What are Apple’s plans for generative AI? Tim Cook wants to be ‘thoughtful’

Join top executives in San Francisco on July 11-12, to hear how leaders are integrating and optimizing AI investments for success. Learn More

On a string of recent earnings calls from big tech companies including Alphabet, Microsoft and Amazon, generative AI was heralded as a big push for the future.

But what about Apple?

On Apple’s second-quarter earnings call on May 4, unlike his counterparts at other large technology vendors, CEO Tim Cook did not include any comments about artificial intelligence in his prepared opening remarks.

For the record, it was another strong quarter for Apple that topped analysts’ expectations with revenue coming in at $94.8 billion.


Transform 2023

Join us in San Francisco on July 11-12, where top executives will share how they have integrated and optimized AI investments for success and avoided common pitfalls.


Register Now

During the question-and-answer session with analysts, Cook was asked by analyst Shannon Cross of Credit Suisse for the Apple CEO’s take on generative AI overall, and more specifically on how the technology will fit into Apple’s products.

Cook provided few details, keeping to Apple’s long-standing strategy of retaining a high degree of security about its future efforts.

“As you know, we don’t comment on product roadmaps,” Cook said.

Apple will take a deliberate and thoughtful approach to generative AI

Though Cook declined to comment on future products, he did provide insight into how Apple is thinking about AI and how it will fit into the company’s products and services.

“I do think it’s very important to be deliberate and thoughtful in how you approach these things,” Cook said. “And there’s a number of issues that need to be sorted, as is being talked about in a number of different places, but the potential is certainly very interesting.”

Cook did not elaborate on the specific issues, though there is no shortage of topics being discussed in the industry at large about the impact and risks of AI.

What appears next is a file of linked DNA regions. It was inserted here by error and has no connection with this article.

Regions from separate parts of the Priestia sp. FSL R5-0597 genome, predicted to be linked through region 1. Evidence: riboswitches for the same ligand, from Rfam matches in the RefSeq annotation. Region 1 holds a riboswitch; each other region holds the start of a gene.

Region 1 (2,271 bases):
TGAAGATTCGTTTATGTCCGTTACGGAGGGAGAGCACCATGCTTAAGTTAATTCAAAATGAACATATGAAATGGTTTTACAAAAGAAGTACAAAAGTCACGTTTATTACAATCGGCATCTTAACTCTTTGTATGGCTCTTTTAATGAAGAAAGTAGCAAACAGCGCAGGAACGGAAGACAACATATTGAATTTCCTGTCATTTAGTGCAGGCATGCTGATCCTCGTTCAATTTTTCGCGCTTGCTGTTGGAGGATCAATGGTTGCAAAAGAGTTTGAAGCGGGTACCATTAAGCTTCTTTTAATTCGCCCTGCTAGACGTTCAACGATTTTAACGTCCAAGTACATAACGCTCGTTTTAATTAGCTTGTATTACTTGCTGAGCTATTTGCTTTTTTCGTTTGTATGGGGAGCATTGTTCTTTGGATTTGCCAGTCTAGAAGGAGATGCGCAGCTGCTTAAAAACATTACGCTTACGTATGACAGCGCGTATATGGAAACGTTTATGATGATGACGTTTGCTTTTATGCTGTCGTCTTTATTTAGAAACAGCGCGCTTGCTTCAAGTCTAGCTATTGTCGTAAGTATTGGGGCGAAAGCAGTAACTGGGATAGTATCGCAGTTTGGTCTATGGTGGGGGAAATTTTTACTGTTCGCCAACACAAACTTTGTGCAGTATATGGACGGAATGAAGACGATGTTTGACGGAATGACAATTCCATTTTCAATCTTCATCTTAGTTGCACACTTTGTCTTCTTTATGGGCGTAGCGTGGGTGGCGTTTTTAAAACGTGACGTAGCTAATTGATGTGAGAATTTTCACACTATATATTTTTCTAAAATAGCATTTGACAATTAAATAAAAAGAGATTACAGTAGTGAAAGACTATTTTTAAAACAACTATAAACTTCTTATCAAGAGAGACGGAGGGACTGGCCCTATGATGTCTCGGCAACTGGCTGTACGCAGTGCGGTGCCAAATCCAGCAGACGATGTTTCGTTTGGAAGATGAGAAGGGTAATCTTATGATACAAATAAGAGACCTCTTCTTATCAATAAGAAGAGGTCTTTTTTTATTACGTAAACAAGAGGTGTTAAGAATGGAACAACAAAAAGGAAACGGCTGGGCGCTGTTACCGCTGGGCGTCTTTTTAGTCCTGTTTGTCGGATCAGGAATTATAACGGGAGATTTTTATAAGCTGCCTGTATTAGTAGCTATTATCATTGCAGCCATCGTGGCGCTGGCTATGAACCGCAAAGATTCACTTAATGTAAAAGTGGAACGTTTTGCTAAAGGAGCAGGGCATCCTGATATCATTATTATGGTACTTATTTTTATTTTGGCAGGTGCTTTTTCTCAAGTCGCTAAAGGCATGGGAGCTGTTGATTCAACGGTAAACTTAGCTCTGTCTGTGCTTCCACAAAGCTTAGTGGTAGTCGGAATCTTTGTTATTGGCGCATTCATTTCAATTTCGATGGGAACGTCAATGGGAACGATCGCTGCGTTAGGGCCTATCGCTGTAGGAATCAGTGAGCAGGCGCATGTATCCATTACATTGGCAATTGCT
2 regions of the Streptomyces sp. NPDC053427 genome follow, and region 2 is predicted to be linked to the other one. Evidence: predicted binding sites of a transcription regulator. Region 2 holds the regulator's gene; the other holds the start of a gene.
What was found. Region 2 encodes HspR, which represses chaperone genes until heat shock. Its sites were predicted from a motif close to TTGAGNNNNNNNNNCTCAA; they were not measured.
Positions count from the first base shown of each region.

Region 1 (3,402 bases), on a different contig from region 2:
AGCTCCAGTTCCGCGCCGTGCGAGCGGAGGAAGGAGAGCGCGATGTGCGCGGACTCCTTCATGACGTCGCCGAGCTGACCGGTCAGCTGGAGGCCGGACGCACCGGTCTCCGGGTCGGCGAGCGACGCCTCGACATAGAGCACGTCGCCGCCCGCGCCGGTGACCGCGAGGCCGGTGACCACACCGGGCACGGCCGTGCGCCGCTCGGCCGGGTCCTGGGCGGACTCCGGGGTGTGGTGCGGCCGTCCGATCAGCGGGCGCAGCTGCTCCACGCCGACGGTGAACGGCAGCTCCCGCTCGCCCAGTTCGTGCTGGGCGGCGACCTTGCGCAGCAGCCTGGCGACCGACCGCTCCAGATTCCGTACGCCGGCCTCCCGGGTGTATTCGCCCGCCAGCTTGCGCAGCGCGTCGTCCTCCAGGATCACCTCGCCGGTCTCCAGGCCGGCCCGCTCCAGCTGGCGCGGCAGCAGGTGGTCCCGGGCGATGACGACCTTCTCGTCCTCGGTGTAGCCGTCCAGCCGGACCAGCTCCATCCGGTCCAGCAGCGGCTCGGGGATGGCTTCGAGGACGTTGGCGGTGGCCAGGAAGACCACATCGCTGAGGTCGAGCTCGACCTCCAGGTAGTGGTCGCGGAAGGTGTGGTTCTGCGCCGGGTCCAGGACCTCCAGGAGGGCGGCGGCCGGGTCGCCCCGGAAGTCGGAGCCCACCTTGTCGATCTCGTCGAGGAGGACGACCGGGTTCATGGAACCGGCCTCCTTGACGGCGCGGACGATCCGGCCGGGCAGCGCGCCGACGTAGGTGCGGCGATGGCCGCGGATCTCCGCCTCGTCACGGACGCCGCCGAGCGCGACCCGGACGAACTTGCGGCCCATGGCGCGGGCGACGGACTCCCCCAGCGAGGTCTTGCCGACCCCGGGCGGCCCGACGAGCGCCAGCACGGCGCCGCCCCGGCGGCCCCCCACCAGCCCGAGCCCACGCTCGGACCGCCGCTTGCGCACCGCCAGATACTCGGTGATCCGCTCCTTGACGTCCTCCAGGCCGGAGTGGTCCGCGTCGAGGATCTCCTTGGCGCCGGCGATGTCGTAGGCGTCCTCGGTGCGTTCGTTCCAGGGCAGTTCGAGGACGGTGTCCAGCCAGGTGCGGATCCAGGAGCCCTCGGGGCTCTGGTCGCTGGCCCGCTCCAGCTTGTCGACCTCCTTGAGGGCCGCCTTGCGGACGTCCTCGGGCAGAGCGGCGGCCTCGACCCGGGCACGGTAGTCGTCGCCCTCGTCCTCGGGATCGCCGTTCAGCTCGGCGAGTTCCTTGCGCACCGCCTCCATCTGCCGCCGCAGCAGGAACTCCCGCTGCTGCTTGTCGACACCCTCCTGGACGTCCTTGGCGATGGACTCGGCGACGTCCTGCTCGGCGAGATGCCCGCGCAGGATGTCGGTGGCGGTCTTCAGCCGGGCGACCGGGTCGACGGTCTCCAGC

There are ongoing industry conversations about bias in how AI analyzes and generates content. There are also issues around AI explainability — organizations need to be able to explain how a model generated a certain result. Issues around safety and risks to society at large are a topic that the Biden administration is now tackling with a set of initiatives announced this week as well.

AI is already part of Apple products

Apple is certainly no stranger to AI.

The Siri voice assistant makes use of natural language processing (NLP) across Apple products including Apple Watch, iPhone, iPad, Mac computers and HomePod devices, to help users execute tasks. AI is deeply integrated into the company’s iOS software as well, with capabilities such as Deep Fusion for improving image quality. In 2021, Apple hired Samy Bengio, a former leader of Google’s AI efforts, to help Apple build out its own. 

“We’ve obviously made enormous progress integrating AI and machine learning throughout our ecosystem and we weaved it into products and features for many years,” Cook said. 

Cook also noted that AI is present in features found on iPhones and Apple Watches today, including fall detection, crash detection and electrocardiogram (ECG) functionality.

“These things are not only great features, they’re saving people’s lives out there,” Cook said. “We view AI as huge and we’ll continue weaving it in our products on a very thoughtful basis.”

VentureBeat’s mission is to be a digital town square for technical decision-makers to gain knowledge about transformative enterprise technology and transact. Discover our Briefings.

Related Articles

Leave a Reply

Your email address will not be published. Required fields are marked *

Back to top button